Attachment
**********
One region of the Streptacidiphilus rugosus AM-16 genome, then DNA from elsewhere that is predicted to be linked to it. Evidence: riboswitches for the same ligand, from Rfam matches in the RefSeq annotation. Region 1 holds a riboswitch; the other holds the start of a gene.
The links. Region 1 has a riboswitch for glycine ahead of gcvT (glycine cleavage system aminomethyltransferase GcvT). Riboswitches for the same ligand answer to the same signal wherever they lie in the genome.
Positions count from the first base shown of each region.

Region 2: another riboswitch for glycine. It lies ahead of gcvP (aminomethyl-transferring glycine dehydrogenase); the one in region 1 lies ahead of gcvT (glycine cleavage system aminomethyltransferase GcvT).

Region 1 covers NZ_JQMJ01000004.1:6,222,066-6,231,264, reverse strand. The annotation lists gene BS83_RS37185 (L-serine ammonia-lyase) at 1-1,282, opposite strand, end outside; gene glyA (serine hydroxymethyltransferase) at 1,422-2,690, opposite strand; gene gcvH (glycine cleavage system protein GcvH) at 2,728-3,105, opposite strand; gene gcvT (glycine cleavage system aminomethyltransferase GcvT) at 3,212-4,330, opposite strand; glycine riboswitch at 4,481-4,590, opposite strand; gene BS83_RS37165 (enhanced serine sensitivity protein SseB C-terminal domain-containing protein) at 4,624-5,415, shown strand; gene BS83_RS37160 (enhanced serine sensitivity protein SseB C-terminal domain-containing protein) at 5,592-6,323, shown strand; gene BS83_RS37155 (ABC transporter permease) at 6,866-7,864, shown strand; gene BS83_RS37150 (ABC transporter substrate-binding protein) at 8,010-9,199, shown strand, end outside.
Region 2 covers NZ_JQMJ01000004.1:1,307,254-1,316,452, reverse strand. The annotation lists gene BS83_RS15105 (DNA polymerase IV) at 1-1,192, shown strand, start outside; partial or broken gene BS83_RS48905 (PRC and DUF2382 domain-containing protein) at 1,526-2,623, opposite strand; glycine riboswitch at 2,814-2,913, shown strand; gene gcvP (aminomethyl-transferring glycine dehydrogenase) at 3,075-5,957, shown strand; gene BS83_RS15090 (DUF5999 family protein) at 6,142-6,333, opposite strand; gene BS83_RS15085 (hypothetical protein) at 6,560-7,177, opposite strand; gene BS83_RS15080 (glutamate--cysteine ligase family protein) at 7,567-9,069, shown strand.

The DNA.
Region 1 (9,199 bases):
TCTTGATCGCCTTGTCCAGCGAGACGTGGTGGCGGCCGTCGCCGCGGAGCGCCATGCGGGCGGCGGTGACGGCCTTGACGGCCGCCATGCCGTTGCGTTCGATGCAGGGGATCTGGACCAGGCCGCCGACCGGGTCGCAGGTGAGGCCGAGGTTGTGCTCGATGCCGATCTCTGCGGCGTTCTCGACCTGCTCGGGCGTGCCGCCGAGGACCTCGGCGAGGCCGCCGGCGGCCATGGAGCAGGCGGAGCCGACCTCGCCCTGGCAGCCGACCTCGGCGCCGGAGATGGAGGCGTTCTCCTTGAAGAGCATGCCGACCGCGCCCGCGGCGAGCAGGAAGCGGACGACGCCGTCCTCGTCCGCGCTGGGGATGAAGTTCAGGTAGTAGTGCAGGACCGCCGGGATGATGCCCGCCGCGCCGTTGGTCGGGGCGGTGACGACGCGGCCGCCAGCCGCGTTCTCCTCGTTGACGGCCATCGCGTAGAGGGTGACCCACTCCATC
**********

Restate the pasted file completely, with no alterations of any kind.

One region of the Streptacidiphilus rugosus AM-16 genome, then DNA from elsewhere that is predicted to be linked to it. Evidence: riboswitches for the same ligand, from Rfam matches in the RefSeq annotation. Region 1 holds a riboswitch; the other holds the start of a gene.
The links. Region 1 has a riboswitch for glycine ahead of gcvT (glycine cleavage system aminomethyltransferase GcvT). Riboswitches for the same ligand answer to the same signal wherever they lie in the genome.
Positions count from the first base shown of each region.

Region 2: another riboswitch for glycine. It lies ahead of gcvP (aminomethyl-transferring glycine dehydrogenase); the one in region 1 lies ahead of gcvT (glycine cleavage system aminomethyltransferase GcvT).

Region 1 covers NZ_JQMJ01000004.1:6,222,066-6,231,264, reverse strand. The annotation lists gene BS83_RS37185 (L-serine ammonia-lyase) at 1-1,282, opposite strand, end outside; gene glyA (serine hydroxymethyltransferase) at 1,422-2,690, opposite strand; gene gcvH (glycine cleavage system protein GcvH) at 2,728-3,105, opposite strand; gene gcvT (glycine cleavage system aminomethyltransferase GcvT) at 3,212-4,330, opposite strand; glycine riboswitch at 4,481-4,590, opposite strand; gene BS83_RS37165 (enhanced serine sensitivity protein SseB C-terminal domain-containing protein) at 4,624-5,415, shown strand; gene BS83_RS37160 (enhanced serine sensitivity protein SseB C-terminal domain-containing protein) at 5,592-6,323, shown strand; gene BS83_RS37155 (ABC transporter permease) at 6,866-7,864, shown strand; gene BS83_RS37150 (ABC transporter substrate-binding protein) at 8,010-9,199, shown strand, end outside.
Region 2 covers NZ_JQMJ01000004.1:1,307,254-1,316,452, reverse strand. The annotation lists gene BS83_RS15105 (DNA polymerase IV) at 1-1,192, shown strand, start outside; partial or broken gene BS83_RS48905 (PRC and DUF2382 domain-containing protein) at 1,526-2,623, opposite strand; glycine riboswitch at 2,814-2,913, shown strand; gene gcvP (aminomethyl-transferring glycine dehydrogenase) at 3,075-5,957, shown strand; gene BS83_RS15090 (DUF5999 family protein) at 6,142-6,333, opposite strand; gene BS83_RS15085 (hypothetical protein) at 6,560-7,177, opposite strand; gene BS83_RS15080 (glutamate--cysteine ligase family protein) at 7,567-9,069, shown strand.

The DNA.
Region 1 (9,199 bases):
TCTTGATCGCCTTGTCCAGCGAGACGTGGTGGCGGCCGTCGCCGCGGAGCGCCATGCGGGCGGCGGTGACGGCCTTGACGGCCGCCATGCCGTTGCGTTCGATGCAGGGGATCTGGACCAGGCCGCCGACCGGGTCGCAGGTGAGGCCGAGGTTGTGCTCGATGCCGATCTCTGCGGCGTTCTCGACCTGCTCGGGCGTGCCGCCGAGGACCTCGGCGAGGCCGCCGGCGGCCATGGAGCAGGCGGAGCCGACCTCGCCCTGGCAGCCGACCTCGGCGCCGGAGATGGAGGCGTTCTCCTTGAAGAGCATGCCGACCGCGCCCGCGGCGAGCAGGAAGCGGACGACGCCGTCCTCGTCCGCGCTGGGGATGAAGTTCAGGTAGTAGTGCAGGACCGCCGGGATGATGCCCGCCGCGCCGTTGGTCGGGGCGGTGACGACGCGGCCGCCAGCCGCGTTCTCCTCGTTGACGGCCATCGCGTAGAGGGTGACCCACTCCATC